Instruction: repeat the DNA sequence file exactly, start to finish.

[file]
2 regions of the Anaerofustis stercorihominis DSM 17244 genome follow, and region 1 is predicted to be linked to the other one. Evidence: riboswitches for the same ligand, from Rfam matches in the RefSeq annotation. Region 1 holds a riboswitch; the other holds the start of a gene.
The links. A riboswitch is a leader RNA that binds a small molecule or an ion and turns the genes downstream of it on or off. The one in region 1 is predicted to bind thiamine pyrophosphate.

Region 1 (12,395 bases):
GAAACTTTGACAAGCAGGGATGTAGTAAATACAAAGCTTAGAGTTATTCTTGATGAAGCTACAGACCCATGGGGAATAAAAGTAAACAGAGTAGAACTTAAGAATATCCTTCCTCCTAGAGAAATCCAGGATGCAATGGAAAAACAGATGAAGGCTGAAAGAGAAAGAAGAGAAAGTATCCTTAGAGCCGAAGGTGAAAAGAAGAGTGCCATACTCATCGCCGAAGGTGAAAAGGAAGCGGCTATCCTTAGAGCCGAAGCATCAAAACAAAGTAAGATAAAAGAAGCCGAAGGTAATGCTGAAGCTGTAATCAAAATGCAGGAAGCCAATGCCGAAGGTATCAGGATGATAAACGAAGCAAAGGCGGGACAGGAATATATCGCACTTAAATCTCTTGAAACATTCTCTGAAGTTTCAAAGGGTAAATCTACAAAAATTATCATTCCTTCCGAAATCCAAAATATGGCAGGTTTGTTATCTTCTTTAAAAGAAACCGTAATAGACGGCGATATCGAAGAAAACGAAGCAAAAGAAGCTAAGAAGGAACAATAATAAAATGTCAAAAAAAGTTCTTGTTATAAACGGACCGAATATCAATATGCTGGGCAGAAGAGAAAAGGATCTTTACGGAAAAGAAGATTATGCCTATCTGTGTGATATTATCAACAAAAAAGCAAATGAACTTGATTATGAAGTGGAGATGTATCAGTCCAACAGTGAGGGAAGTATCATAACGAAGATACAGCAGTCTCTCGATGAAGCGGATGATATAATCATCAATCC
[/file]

2 regions of the Anaerofustis stercorihominis DSM 17244 genome follow, and region 1 is predicted to be linked to the other one. Evidence: riboswitches for the same ligand, from Rfam matches in the RefSeq annotation. Region 1 holds a riboswitch; the other holds the start of a gene.
The links. A riboswitch is a leader RNA that binds a small molecule or an ion and turns the genes downstream of it on or off. The one in region 1 is predicted to bind thiamine pyrophosphate.

Region 1 (12,395 bases):
GAAACTTTGACAAGCAGGGATGTAGTAAATACAAAGCTTAGAGTTATTCTTGATGAAGCTACAGACCCATGGGGAATAAAAGTAAACAGAGTAGAACTTAAGAATATCCTTCCTCCTAGAGAAATCCAGGATGCAATGGAAAAACAGATGAAGGCTGAAAGAGAAAGAAGAGAAAGTATCCTTAGAGCCGAAGGTGAAAAGAAGAGTGCCATACTCATCGCCGAAGGTGAAAAGGAAGCGGCTATCCTTAGAGCCGAAGCATCAAAACAAAGTAAGATAAAAGAAGCCGAAGGTAATGCTGAAGCTGTAATCAAAATGCAGGAAGCCAATGCCGAAGGTATCAGGATGATAAACGAAGCAAAGGCGGGACAGGAATATATCGCACTTAAATCTCTTGAAACATTCTCTGAAGTTTCAAAGGGTAAATCTACAAAAATTATCATTCCTTCCGAAATCCAAAATATGGCAGGTTTGTTATCTTCTTTAAAAGAAACCGTAATAGACGGCGATATCGAAGAAAACGAAGCAAAAGAAGCTAAGAAGGAACAATAATAAAATGTCAAAAAAAGTTCTTGTTATAAACGGACCGAATATCAATATGCTGGGCAGAAGAGAAAAGGATCTTTACGGAAAAGAAGATTATGCCTATCTGTGTGATATTATCAACAAAAAAGCAAATGAACTTGATTATGAAGTGGAGATGTATCAGTCCAACAGTGAGGGAAGTATCATAACGAAGATACAGCAGTCTCTCGATGAAGCGGATGATATAATCATCAATCC